From the moment, the parties may reciprocally demand performance, subject to retroactive effect of the condition that has been complied with.
the provisions of the law governing the form of contracts. the rights and obligations of the parties with respect to the perfected contract of sale
became mutually due and demandable as of the time of fulfillment or occurrence of the
suspensive condition on February 6, 1985. As of that point in time, reciprocal obligations of
both seller and buyer arose.
Petitioners also argue there could been no perfected contract on January 19, 1985 because they the contract of sale. (cf. Dignos vs. CA, 158 SCRA 375 [1988]; Taguba vs. Vda. de Leon, 132 SCRA
were then not yet the absolute owners of the inherited property. 722 [1984])
We cannot sustain this argument. Moreover, petitioners are estopped from raising the alleged absence of Ramona P. Alcaraz because
Article 774 of the Civil Code defines Succession as a mode of transferring ownership as follows: although the evidence on record shows that the sale was in the name of Ramona P. Alcaraz as the
buyer, the sellers had been dealing with Concepcion D. Alcaraz, Ramona's mother, who had acted
Art. 774. Succession is a mode of acquisition by virtue of which the property, rights
for and in behalf of her daughter, if not also in her own behalf. Indeed, the down payment was made
and obligations to be extent and value of the inheritance of a person are
by Concepcion D. Alcaraz with her own personal check (Exh. "B"; Exh. "2") for and in behalf of
transmitted through his death to another or others by his will or by operation of
Ramona P. Alcaraz. There is no evidence showing that petitioners ever questioned Concepcion's
law.
authority to represent Ramona P. Alcaraz when they accepted her personal check. Neither did they
Petitioners-sellers in the case at bar being the sons and daughters of the decedent raise any objection as regards payment being effected by a third person. Accordingly, as far as
Constancio P. Coronel are compulsory heirs who were called to succession by operation of petitioners are concerned, the physical absence of Ramona P. Alcaraz is not a ground to rescind the
law. Thus, at the point their father drew his last breath, petitioners stepped into his shoes contract of sale.
insofar as the subject property is concerned, such that any rights or obligations pertaining
Corollarily, Ramona P. Alcaraz cannot even be deemed to be in default, insofar as her obligation to
thereto became binding and enforceable upon them. It is expressly provided that rights to
pay the full purchase price is concerned. Petitioners who are precluded from setting up the defense
the succession are transmitted from the moment of death of the decedent (Article 777, Civil
of the physical absence of Ramona P. Alcaraz as above-explained offered no proof whatsoever to
Code; Cuison vs. Villanueva, 90 Phil. 850 [1952]).
show that they actually presented the new transfer certificate of title in their names and signified
Be it also noted that petitioners' claim that succession may not be declared unless the creditors have their willingness and readiness to execute the deed of absolute sale in accordance with their
been paid is rendered moot by the fact that they were able to effect the transfer of the title to the agreement. Ramona's corresponding obligation to pay the balance of the purchase price in the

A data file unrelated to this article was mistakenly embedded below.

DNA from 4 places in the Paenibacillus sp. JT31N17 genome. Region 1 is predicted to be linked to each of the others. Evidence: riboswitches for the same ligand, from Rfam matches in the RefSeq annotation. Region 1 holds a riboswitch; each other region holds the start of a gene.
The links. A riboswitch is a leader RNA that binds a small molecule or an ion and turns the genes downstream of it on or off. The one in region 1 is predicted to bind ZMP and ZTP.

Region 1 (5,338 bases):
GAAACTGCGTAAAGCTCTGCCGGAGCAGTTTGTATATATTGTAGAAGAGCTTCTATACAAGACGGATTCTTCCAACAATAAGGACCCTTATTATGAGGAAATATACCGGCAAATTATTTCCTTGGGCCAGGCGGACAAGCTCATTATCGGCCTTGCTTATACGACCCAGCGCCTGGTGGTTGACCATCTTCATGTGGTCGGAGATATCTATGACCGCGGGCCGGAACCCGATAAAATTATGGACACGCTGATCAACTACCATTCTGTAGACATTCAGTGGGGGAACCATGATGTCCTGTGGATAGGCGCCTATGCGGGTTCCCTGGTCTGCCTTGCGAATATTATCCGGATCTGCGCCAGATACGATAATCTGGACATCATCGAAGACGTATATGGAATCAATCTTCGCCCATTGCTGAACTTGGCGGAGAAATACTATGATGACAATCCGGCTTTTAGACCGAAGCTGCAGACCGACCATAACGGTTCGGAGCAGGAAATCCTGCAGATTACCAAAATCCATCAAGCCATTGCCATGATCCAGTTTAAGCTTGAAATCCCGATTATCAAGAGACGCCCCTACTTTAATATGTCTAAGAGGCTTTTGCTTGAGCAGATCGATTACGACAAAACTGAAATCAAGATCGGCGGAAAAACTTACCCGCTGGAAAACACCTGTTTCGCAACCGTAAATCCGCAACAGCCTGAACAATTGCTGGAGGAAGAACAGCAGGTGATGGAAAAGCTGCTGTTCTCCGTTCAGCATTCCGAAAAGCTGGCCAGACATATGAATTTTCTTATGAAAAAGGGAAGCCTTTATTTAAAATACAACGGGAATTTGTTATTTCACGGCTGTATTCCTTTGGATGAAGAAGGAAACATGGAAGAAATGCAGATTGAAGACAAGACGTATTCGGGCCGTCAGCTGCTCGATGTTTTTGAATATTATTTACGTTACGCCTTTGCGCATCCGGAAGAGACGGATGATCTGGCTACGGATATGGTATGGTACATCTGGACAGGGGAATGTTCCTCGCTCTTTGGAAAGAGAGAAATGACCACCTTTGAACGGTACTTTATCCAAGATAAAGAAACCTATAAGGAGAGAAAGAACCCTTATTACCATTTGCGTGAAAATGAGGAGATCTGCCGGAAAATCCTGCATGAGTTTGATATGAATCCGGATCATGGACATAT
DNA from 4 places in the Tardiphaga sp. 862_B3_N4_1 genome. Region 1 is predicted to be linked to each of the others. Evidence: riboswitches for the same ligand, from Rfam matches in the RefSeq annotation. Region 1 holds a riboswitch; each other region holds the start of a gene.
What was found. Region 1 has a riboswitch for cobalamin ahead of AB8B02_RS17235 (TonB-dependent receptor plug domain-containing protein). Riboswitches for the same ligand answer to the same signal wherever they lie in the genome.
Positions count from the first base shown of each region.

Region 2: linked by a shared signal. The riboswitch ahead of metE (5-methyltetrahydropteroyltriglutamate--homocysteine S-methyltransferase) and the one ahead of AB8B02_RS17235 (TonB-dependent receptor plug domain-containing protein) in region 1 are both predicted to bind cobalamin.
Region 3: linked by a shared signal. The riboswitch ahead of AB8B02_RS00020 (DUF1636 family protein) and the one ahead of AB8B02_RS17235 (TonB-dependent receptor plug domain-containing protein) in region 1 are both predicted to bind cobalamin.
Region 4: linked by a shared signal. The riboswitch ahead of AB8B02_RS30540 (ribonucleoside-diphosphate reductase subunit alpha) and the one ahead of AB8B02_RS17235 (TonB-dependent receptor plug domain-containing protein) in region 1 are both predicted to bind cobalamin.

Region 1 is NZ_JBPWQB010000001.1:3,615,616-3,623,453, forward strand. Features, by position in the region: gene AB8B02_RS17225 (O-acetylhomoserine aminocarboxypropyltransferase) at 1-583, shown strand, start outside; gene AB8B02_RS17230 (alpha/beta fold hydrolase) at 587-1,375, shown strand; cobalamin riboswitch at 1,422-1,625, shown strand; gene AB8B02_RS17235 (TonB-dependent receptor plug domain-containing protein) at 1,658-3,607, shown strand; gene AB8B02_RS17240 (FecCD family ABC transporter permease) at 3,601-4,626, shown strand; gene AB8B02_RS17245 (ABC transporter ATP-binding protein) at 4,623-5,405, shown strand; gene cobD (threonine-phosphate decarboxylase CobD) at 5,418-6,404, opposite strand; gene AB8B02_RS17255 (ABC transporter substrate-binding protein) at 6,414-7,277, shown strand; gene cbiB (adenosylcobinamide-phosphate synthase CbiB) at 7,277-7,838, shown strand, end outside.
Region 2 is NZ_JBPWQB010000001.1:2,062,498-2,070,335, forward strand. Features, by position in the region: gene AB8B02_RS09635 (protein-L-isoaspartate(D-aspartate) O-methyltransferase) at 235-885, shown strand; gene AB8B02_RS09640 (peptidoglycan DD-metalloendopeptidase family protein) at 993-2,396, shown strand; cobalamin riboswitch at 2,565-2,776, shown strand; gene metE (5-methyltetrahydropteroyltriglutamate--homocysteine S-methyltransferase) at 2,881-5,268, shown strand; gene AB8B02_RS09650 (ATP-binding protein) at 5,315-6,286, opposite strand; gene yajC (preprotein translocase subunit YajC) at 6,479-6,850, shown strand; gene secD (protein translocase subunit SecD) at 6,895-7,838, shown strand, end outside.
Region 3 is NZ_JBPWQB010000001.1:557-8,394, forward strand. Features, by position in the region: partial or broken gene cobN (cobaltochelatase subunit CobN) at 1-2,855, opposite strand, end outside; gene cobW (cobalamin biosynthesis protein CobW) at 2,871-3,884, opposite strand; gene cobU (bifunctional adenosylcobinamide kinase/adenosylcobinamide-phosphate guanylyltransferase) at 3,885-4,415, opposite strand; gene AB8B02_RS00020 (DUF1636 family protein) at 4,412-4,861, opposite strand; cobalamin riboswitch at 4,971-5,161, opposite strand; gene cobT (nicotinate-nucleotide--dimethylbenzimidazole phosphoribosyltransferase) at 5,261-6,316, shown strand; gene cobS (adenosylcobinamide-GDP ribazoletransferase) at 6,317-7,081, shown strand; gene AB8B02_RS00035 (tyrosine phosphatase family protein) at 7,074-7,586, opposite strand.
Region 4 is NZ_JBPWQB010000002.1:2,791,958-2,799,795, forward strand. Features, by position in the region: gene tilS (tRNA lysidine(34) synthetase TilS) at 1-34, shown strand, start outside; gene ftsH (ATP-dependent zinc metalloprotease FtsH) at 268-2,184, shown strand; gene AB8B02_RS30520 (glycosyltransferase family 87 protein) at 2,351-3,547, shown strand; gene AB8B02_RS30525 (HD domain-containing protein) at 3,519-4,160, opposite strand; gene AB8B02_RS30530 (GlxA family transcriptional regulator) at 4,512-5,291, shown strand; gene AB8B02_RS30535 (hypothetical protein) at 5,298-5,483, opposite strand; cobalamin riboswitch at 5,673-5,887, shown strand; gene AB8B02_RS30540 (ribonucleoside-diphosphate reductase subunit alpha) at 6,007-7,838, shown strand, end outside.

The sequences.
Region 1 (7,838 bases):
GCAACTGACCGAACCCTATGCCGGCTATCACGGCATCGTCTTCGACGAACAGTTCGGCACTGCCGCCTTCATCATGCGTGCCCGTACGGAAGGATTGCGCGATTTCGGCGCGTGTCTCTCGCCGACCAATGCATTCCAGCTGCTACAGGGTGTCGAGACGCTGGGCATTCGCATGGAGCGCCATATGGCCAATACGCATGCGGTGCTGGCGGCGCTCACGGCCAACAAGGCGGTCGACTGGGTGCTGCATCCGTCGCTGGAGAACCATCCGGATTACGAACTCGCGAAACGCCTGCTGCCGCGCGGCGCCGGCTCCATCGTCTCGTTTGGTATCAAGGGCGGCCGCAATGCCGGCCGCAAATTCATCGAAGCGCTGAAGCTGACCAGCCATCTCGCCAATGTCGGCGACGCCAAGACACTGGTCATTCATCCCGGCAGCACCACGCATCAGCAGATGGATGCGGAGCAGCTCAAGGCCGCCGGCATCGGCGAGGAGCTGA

property from the decedent's name to their names on February 6, 1985. amount of P1,190,000.00 (as buyer) never became due and demandable and, therefore, she cannot
Aside from this, petitioners are precluded from raising their supposed lack of capacity to enter into be deemed to have been in default.
an agreement at that time and they cannot be allowed to now take a posture contrary to that which Article 1169 of the Civil Code defines when a party in a contract involving reciprocal obligations may
they took when they entered into the agreement with private respondent Ramona P. Alcaraz. The be considered in default, to wit:
Civil Code expressly states that:
Art. 1169. Those obliged to deliver or to do something, incur in delay from the 11
Art. 1431. Through estoppel an admission or representation is rendered conclusive time the obligee judicially or extrajudicially demands from them the fulfillment of
upon the person making it, and cannot be denied or disproved as against the their obligation.
person relying thereon.
xxx xxx xxx
Having represented themselves as the true owners of the subject property at the time of
In reciprocal obligations, neither party incurs in delay if the other does not comply
sale, petitioners cannot claim now that they were not yet the absolute owners thereof at
or is not ready to comply in a proper manner with what is incumbent upon him .
that time.
From the moment one of the parties fulfill his obligation, delay by the other begins.
Petitioners also contend that although there was in fact a perfected contract of sale between them (Emphasis supplied.)
and Ramona P. Alcaraz, the latter breached her reciprocal obligation when she rendered impossible
There is thus neither factual nor legal basis to rescind the contract of sale between petitioners and
the consummation thereof by going to the United States of America, without leaving her address,
respondents.
telephone number, and Special Power of Attorney (Paragraphs 14 and 15, Answer with Compulsory
Counterclaim to the Amended Complaint, p. 2; Rollo, p. 43), for which reason, so petitioners With the foregoing conclusions, the sale to the other petitioner, Catalina B. Mabanag, gave rise to a
conclude, they were correct in unilaterally rescinding rescinding the contract of sale. case of double sale where Article 1544 of the Civil Code will apply, to wit: